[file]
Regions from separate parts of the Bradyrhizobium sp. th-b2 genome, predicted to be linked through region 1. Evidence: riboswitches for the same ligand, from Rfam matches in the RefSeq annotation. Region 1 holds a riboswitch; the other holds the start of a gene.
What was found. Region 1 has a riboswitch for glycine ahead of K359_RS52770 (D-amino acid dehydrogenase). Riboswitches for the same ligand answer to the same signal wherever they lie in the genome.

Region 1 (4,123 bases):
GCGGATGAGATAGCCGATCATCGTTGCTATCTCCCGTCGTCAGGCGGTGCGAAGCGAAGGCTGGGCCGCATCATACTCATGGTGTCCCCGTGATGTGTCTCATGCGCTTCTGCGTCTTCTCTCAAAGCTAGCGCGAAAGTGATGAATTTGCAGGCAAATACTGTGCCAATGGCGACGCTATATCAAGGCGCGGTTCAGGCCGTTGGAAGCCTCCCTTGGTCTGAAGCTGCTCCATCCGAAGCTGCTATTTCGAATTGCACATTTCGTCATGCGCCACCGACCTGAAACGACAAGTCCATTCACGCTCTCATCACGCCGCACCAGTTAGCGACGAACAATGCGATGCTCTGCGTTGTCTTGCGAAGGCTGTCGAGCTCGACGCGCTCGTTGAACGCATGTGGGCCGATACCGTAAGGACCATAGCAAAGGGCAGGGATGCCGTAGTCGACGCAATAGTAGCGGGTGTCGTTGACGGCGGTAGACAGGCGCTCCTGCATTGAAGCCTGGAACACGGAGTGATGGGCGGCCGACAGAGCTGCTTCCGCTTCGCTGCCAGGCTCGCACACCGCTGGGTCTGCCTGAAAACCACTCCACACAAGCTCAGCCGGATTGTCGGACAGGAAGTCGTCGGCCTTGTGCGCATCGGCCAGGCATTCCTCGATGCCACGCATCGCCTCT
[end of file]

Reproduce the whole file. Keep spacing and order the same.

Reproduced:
Regions from separate parts of the Bradyrhizobium sp. th-b2 genome, predicted to be linked through region 1. Evidence: riboswitches for the same ligand, from Rfam matches in the RefSeq annotation. Region 1 holds a riboswitch; the other holds the start of a gene.
What was found. Region 1 has a riboswitch for glycine ahead of K359_RS52770 (D-amino acid dehydrogenase). Riboswitches for the same ligand answer to the same signal wherever they lie in the genome.

Region 1 (4,123 bases):
GCGGATGAGATAGCCGATCATCGTTGCTATCTCCCGTCGTCAGGCGGTGCGAAGCGAAGGCTGGGCCGCATCATACTCATGGTGTCCCCGTGATGTGTCTCATGCGCTTCTGCGTCTTCTCTCAAAGCTAGCGCGAAAGTGATGAATTTGCAGGCAAATACTGTGCCAATGGCGACGCTATATCAAGGCGCGGTTCAGGCCGTTGGAAGCCTCCCTTGGTCTGAAGCTGCTCCATCCGAAGCTGCTATTTCGAATTGCACATTTCGTCATGCGCCACCGACCTGAAACGACAAGTCCATTCACGCTCTCATCACGCCGCACCAGTTAGCGACGAACAATGCGATGCTCTGCGTTGTCTTGCGAAGGCTGTCGAGCTCGACGCGCTCGTTGAACGCATGTGGGCCGATACCGTAAGGACCATAGCAAAGGGCAGGGATGCCGTAGTCGACGCAATAGTAGCGGGTGTCGTTGACGGCGGTAGACAGGCGCTCCTGCATTGAAGCCTGGAACACGGAGTGATGGGCGGCCGACAGAGCTGCTTCCGCTTCGCTGCCAGGCTCGCACACCGCTGGGTCTGCCTGAAAACCACTCCACACAAGCTCAGCCGGATTGTCGGACAGGAAGTCGTCGGCCTTGTGCGCATCGGCCAGGCATTCCTCGATGCCACGCATCGCCTCT